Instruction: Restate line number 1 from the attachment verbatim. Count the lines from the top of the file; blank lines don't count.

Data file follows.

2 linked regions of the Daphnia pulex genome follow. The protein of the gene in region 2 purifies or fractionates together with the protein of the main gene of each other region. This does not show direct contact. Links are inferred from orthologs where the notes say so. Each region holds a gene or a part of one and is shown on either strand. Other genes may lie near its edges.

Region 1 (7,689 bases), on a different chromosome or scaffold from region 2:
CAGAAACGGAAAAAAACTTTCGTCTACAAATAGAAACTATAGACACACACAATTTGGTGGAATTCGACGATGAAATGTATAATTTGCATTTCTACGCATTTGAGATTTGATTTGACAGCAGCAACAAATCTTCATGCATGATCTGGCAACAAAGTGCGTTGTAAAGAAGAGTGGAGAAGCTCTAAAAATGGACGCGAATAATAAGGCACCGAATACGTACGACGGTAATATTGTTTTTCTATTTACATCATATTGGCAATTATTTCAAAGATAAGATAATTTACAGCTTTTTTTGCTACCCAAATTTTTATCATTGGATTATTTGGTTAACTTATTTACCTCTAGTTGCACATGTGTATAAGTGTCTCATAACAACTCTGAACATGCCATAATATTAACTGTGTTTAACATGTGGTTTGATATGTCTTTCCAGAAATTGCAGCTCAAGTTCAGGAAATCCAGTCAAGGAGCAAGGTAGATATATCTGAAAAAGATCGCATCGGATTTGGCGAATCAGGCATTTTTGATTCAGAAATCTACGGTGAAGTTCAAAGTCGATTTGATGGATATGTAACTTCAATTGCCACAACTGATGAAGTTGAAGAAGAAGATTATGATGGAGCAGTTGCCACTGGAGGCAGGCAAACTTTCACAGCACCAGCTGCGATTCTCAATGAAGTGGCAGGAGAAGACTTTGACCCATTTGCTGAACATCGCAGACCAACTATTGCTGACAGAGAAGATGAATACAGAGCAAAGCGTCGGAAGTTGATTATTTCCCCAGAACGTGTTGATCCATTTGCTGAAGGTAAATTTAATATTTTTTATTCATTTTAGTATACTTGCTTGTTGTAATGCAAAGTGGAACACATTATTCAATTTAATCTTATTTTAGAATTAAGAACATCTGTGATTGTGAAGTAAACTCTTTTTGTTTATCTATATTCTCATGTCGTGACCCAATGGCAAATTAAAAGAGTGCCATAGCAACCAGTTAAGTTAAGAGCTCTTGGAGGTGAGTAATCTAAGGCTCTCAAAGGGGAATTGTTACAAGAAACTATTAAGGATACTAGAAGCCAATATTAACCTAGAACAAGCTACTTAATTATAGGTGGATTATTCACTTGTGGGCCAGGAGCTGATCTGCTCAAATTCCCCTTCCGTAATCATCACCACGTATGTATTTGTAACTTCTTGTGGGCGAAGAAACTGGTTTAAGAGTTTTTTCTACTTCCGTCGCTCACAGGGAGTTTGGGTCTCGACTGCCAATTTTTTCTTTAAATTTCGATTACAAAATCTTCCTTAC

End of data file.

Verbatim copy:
2 linked regions of the Daphnia pulex genome follow. The protein of the gene in region 2 purifies or fractionates together with the protein of the main gene of each other region. This does not show direct contact. Links are inferred from orthologs where the notes say so. Each region holds a gene or a part of one and is shown on either strand. Other genes may lie near its edges.